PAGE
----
Interspecies politics aside, the owls need the squirrels, and so the city of San Jose has tried to make the sanctuary appealing to them. That’s meant putting in more than 80,000 cubic yards of loose soil to promote burrowing, Davies says, and a bit of manipulation. The squirrel population started off in the northwest corner, so every year they plan to keep moving the soil deliveries further into the interior of the sanctuary hoping the squirrels will follow.
As I write, Phil says “There it is!” Then, “No, but that’s a western meadowlark.” A group of medium sized not-owls takes flight from the other side of the rise. I glumly take a photo of them lifting off the ground together.
Well, I might not see any owls today, I think. I look desperately up and snap a shot of a plane ascending (I don’t know, because it flies?), and then settle in to hearing more about the owls from Higgins. He shows me an owl pellet filled with earwig antenna.
Foolishly writing things down in my notebook, I jerk up to hear, “There’s one!” The experts are standing expertly with their binoculars, pointing it out to each other by naming the particular burrow the bird is standing to the right of.
“He’s already on guard,” McCluskey says. “He or she.”
My camera lens’s 250-millimeter zoom is insufficient to get a good look, so McCluskey lends me his binoculars. I own binoculars but somehow neglected to bring this birding essential. I imagine this is something like forgetting the guacamole at your Super Bowl party.
The owl is dun in color and mottled with white spots, looking like a light colored stone on long legs. It’s motionless, guarding, waiting. When approached, they typically bob up and down and call out a warning cry to other owls, according to one U.S. Fish and Wildlife Service report. I don’t get close enough to see for myself.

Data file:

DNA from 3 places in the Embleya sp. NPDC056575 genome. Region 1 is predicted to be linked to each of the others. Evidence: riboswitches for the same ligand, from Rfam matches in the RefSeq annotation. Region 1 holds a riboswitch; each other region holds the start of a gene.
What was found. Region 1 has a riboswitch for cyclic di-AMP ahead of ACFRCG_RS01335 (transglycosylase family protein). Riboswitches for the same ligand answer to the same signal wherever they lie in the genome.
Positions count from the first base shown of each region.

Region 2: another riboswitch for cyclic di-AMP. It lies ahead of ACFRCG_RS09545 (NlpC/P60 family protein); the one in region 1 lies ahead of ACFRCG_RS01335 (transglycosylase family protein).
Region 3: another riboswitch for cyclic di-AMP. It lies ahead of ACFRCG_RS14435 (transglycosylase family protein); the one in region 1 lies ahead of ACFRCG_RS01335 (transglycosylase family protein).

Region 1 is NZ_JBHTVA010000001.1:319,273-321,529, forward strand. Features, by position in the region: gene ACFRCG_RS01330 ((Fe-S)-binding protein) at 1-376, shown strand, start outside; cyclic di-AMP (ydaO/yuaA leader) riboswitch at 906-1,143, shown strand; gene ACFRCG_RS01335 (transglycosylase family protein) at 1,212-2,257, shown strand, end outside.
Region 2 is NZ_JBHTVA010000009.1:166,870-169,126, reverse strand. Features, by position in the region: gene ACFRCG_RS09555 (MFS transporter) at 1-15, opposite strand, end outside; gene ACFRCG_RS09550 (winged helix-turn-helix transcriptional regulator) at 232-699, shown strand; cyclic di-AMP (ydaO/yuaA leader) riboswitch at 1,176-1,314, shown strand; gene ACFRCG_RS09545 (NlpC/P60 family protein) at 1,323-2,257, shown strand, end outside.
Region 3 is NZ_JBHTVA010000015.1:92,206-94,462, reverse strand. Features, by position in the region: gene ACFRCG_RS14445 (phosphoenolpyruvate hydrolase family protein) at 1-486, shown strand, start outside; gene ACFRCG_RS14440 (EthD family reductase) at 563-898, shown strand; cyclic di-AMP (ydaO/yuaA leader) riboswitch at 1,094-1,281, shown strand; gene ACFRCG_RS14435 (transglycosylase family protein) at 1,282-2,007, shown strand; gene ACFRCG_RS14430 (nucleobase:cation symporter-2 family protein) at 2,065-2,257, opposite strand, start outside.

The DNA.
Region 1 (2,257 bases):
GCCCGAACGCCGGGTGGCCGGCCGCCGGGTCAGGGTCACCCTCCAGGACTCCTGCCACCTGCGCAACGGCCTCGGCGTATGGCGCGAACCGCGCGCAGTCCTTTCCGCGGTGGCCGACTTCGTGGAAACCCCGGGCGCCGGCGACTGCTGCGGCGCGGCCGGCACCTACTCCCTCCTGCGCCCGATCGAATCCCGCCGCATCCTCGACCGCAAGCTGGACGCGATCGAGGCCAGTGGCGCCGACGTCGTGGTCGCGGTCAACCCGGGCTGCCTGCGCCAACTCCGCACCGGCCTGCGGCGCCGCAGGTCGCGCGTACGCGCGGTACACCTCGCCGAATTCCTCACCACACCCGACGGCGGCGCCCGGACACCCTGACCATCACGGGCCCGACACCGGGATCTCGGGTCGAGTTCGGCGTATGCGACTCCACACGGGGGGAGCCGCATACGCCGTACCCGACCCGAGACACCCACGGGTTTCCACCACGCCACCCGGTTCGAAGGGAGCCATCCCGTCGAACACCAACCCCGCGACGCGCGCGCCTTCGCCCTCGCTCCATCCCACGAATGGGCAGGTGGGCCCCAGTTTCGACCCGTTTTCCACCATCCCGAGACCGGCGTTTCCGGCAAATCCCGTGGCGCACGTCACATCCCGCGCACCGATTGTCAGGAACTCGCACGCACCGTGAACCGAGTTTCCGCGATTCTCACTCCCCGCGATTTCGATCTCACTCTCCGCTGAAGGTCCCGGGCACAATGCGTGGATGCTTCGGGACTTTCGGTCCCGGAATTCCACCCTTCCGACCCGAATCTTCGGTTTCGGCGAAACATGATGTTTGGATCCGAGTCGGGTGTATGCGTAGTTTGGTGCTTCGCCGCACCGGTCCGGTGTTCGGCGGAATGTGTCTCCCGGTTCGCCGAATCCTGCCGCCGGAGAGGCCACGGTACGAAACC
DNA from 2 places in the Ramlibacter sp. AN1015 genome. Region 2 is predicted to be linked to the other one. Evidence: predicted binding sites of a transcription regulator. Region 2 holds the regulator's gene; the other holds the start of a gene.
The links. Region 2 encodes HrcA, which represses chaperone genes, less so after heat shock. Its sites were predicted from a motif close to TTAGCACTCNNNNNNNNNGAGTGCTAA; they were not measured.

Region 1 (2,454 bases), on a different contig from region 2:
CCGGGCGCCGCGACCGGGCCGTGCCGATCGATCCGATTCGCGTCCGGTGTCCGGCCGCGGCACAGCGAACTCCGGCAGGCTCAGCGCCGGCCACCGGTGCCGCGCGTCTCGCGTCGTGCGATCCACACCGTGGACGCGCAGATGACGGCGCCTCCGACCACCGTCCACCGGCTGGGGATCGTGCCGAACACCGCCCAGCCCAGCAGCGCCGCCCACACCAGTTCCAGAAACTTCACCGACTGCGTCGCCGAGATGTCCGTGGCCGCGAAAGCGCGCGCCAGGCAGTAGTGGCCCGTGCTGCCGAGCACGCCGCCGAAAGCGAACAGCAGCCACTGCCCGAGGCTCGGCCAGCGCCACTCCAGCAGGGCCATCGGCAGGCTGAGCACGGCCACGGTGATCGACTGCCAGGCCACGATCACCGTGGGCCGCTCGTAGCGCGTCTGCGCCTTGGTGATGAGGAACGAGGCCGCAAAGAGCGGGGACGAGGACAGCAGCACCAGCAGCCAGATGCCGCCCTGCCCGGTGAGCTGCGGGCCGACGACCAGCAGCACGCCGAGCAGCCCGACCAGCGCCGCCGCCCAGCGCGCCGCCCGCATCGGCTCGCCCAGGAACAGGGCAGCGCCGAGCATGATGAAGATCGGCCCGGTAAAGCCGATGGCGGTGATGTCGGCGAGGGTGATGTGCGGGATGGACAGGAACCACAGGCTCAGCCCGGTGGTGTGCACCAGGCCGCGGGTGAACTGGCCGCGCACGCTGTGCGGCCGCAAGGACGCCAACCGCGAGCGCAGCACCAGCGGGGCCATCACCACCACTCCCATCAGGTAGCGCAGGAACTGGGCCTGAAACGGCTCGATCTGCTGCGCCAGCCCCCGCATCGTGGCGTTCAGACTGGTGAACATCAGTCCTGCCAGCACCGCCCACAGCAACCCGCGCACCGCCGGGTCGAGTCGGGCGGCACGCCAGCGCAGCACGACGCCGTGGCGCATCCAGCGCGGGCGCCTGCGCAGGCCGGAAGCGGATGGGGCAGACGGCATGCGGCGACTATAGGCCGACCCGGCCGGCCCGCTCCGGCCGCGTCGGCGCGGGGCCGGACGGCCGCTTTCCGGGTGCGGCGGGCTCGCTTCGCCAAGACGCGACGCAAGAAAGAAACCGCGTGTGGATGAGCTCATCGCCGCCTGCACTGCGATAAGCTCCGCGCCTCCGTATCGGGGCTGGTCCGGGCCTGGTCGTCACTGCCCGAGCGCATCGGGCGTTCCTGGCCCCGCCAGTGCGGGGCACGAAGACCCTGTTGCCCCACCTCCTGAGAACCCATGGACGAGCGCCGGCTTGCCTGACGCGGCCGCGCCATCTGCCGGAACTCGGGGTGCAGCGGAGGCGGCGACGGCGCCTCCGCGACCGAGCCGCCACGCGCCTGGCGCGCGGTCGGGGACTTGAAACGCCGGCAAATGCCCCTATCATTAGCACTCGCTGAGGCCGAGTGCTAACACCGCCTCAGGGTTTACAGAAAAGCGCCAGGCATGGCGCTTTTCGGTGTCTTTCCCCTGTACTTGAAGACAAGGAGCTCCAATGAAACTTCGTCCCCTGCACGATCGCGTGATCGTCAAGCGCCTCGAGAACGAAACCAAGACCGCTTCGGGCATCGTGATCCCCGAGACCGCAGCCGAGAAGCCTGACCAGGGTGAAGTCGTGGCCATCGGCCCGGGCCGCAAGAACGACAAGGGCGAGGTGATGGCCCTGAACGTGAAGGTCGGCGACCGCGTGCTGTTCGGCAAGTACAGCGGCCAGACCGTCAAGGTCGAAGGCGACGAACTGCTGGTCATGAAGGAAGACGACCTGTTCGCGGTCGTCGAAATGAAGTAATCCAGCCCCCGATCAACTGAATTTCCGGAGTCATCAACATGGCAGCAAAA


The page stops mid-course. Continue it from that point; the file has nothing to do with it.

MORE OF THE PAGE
Then we’re just knee deep in owls. We unsuspectingly approach burrow 1 and an owl flushes from the mound, flying toward burrow 2. We get closer and another owl flushes from burrow 1 to burrow 2. A pair. The owls are approaching mating season and these two appear to be together.
Oh, wait, what’s that? Another pair is hunched down together at a burrow right next door to burrow 2. They’re still incredibly far away, but I can see the well-camouflaged birds side by side, making sure we don’t threaten their burrow.
Now, you, fellow superb owl-admirer, will also have a hard time seeing these birds up close in the feathery flesh should you seek them out.
It’s true that burrowing owls are great for viewing during the daytime, more so than the other more nocturnal owl species. And the camera traps set up at the sanctuary prove that the owls are full of foibles and hijinks, McCluskey said. They fight among each other over crickets and mice and get their feathers ruffled.
(During one chick count, Higgins got very close to a group of three chicks who panicked and forgot where their burrow opening was. One of the youngsters — “no feathers, all fluff” — puffed up, flapped its tiny wings and screeched. It charged Higgins, only to fall on its face. In a word, McCluskey said, the birds are “dorky.”)
State law prohibits lay people from getting too close to owls during breeding season. If an owl reacts by flushing, “It messes with the calorie balance,” McCluskey says. “You could imperil the bird.”
Burrowing owls are birds of conservation concern according to the USFWS, and a state species of special concern. In the San Francisco Bay Area, they are in a precipitous decline.
Loss of habitat is the biggest obstacle to keeping the burrowing owl going strong in the region. But the owl species is thriving here on this field; Higgins said all of the pairs successfully bred last year, compared to the 50 percent success rate he’s calculated for all of the owl habitats he observes in the Santa Clara Valley.
Out of the seven sites Higgins originally studied in the area, only three have any owls left in addition to this one: the San Jose International Airport, Shoreline at Mountain View and Moffett Field.
McCluskey says they would like the birds, which the researchers have just started banding, to spread as far as Coyote Valley, at the southern end of San Jose where another area rich in wildlife diversity and open spaces straddles Highway 101.
That would require the preserve here to overflow with owls, which would be a win for the superb owl and all its fans.